"Here we report that, in patients with chronic hand pain, magnifying their view of their own limb during movement significantly increases the pain and swelling evoked by movement. By contrast, minifying their view of the limb significantly decreases the pain and swelling evoked by movement. These results show a top-down effect of body image on body tissues, thus demonstrating that the link between body image and the tissues is bi-directional.
Ten right-handed patients with chronic pain and dysfunction of one arm participated in our study (see Table S1 in the Supplemental data available on-line). Patients watched their own arm while they performed a standardized repertoire of ten hand movements, at a set speed and amplitude, and in randomised and counterbalanced order. Four randomised conditions involved different ways of looking at the arm: Control (looking without any visual manipulation); Clear (looking through binoculars with no magnification); Magnified (binoculars with 2x magnification); and Minified (inverted binoculars). The patients’ pain (on a 100 mm visual analogue scale) was worse after movements than it was before,but the extent to which it was worse depended on the type of visual input. That is, the increase in pain was greatest when participants viewed the magnified image of their arm during the movements (mean ± SD increase = 41 mm ± 15 mm) and least when they viewed the minified image of their arm during the movements (19 mm ± 18 mm; Figure 1). Swelling — the circumference of the fingers, relative to the unaffected hand — also increased less when participants watched a minified image of their arm during movements than when they watched a magnified image (p < 0.01), or when they viewed their limb as it normally appears (p < 0.02). Recovery to pre-task pain was slowest when the visual input during movements had been magnified but quickest when it had been minified (Figure 1B; see Supplemental data for statistics). Two patients terminated movements in every condition because of intolerable pain and two other patients terminated movements because of intolerable pain in the magnified condition only (Figure S3 in the Supplemental data). These results support the hypothesis that making a limb look bigger increases the pain and swelling evoked by movement. Remarkably, they also demonstrate that making a limb look smaller decreases the pain and swelling evoked by movement."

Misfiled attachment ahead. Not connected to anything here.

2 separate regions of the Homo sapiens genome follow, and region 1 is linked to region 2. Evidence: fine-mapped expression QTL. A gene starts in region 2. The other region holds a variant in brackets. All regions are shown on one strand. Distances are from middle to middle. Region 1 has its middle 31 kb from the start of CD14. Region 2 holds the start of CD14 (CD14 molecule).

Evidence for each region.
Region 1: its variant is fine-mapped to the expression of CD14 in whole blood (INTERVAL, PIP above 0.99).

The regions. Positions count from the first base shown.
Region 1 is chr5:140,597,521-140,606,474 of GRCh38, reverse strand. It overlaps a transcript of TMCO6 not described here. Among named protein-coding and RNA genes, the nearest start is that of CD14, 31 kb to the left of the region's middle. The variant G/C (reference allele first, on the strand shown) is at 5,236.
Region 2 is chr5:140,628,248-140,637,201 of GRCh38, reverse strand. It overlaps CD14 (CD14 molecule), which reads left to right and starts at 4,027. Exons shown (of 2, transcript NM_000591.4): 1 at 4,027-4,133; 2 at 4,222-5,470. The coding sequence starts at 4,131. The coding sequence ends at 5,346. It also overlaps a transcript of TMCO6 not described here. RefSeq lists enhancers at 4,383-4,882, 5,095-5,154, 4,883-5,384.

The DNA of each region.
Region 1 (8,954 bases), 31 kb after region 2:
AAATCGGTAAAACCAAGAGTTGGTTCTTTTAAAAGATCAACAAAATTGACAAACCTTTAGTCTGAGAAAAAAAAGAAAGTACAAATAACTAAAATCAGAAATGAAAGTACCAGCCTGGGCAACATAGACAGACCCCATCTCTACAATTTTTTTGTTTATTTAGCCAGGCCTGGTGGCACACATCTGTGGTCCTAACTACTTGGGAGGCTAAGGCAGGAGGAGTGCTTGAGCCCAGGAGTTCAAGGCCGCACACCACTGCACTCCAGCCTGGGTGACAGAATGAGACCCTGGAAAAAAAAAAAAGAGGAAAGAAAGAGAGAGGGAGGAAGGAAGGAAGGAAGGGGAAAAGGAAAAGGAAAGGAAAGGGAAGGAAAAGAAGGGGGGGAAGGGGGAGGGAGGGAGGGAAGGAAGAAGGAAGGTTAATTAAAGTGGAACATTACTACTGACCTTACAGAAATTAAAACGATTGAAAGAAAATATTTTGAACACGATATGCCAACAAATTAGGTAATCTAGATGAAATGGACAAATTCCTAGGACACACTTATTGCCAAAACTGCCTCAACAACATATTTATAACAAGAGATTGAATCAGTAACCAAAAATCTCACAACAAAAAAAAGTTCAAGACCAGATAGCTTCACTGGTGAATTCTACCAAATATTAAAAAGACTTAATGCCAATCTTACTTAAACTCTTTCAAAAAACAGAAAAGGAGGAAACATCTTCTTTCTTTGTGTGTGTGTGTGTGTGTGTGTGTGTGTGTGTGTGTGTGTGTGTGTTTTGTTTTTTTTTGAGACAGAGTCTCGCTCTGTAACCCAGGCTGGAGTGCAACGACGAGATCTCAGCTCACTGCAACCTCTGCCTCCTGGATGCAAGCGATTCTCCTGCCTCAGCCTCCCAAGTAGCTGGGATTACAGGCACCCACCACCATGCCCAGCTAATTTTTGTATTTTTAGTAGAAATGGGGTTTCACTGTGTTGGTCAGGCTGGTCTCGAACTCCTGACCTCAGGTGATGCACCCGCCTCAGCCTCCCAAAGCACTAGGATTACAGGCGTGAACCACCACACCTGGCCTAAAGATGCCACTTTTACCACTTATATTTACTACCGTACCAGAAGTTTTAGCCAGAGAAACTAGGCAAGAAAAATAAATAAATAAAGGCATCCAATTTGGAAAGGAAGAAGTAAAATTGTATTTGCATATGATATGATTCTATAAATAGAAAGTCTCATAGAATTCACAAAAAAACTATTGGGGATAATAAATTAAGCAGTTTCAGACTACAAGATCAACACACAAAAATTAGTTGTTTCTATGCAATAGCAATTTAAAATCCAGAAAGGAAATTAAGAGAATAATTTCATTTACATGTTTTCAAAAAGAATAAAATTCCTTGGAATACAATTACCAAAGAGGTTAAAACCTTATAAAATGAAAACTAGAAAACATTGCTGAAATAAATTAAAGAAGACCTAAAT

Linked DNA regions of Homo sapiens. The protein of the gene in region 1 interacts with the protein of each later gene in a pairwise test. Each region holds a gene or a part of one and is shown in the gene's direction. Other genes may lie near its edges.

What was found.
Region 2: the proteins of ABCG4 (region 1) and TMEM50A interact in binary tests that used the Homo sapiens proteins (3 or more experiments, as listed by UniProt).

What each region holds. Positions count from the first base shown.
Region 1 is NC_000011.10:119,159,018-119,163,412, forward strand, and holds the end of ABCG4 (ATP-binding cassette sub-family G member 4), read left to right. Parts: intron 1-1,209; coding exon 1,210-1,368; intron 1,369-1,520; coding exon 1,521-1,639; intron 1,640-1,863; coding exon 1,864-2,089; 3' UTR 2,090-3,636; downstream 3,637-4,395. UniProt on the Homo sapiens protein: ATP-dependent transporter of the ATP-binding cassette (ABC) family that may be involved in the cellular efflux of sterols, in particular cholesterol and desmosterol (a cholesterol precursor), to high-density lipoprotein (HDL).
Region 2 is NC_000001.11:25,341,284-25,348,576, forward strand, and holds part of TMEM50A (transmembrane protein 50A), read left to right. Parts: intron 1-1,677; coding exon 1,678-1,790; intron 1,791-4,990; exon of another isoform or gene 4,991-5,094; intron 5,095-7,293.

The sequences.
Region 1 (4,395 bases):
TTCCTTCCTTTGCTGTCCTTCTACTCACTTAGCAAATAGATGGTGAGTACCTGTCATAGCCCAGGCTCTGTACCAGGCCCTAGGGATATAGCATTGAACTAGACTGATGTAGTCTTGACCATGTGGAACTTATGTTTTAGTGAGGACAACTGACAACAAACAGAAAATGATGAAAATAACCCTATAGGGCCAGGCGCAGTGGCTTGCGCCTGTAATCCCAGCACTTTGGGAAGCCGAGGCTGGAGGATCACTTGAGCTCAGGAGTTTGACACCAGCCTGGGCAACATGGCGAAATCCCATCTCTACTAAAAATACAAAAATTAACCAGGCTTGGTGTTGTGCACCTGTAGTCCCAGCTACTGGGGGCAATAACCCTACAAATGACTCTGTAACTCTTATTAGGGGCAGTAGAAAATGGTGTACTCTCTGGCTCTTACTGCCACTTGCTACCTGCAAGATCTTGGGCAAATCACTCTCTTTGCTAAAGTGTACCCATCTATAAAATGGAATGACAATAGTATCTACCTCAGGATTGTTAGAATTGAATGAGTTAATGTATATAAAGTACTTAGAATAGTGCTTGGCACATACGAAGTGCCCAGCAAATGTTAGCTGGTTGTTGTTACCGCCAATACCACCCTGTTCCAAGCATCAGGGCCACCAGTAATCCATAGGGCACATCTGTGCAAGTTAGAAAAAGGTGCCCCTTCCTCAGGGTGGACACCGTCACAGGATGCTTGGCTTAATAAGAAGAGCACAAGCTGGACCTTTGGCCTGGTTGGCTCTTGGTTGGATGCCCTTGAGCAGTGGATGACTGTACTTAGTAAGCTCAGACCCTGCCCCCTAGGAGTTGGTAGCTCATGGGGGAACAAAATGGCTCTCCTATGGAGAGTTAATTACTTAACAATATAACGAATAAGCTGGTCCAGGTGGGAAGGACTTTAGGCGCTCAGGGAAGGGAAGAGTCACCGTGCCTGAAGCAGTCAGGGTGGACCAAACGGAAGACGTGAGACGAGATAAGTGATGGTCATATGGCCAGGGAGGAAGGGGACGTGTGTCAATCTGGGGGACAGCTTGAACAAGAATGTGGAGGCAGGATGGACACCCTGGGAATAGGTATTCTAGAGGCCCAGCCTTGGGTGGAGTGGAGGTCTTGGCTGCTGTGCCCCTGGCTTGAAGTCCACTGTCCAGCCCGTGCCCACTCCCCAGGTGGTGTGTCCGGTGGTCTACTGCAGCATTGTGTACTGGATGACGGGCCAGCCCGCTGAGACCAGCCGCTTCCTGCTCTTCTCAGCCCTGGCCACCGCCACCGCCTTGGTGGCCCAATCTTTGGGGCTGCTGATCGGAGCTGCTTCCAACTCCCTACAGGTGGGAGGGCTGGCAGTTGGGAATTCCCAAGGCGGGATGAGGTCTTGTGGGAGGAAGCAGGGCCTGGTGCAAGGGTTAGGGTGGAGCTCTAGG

These results support the hypothesis that making a limb look bigger increases the pain and swelling evoked by movement. Remarkably, they also demonstrate that making a limb look smaller decreases the pain and swelling evoked by movement.
"The obvious clinical implication is that if manipulation of visual input can reduce the pain and swelling evoked by movement, it may assist in the rehabilitation of acute and chronic physical, neurological and psychiatric disorders associated with certain body image disturbances. Regardless of the mechanism(s) underpinning the effect, modulation of pain and swelling via distortion of vision establishes that the link between pain and tissue condition on the one hand, and distorted body image on the other, is a bi-directional one. The result also suggests that the manipulation of visual input might lead to novel clinical applications, should the reduction in swelling and pain following the viewing of the affected limb through a minifying lens demonstrated here be shown to lead to longer-term beneficial effects in future research.
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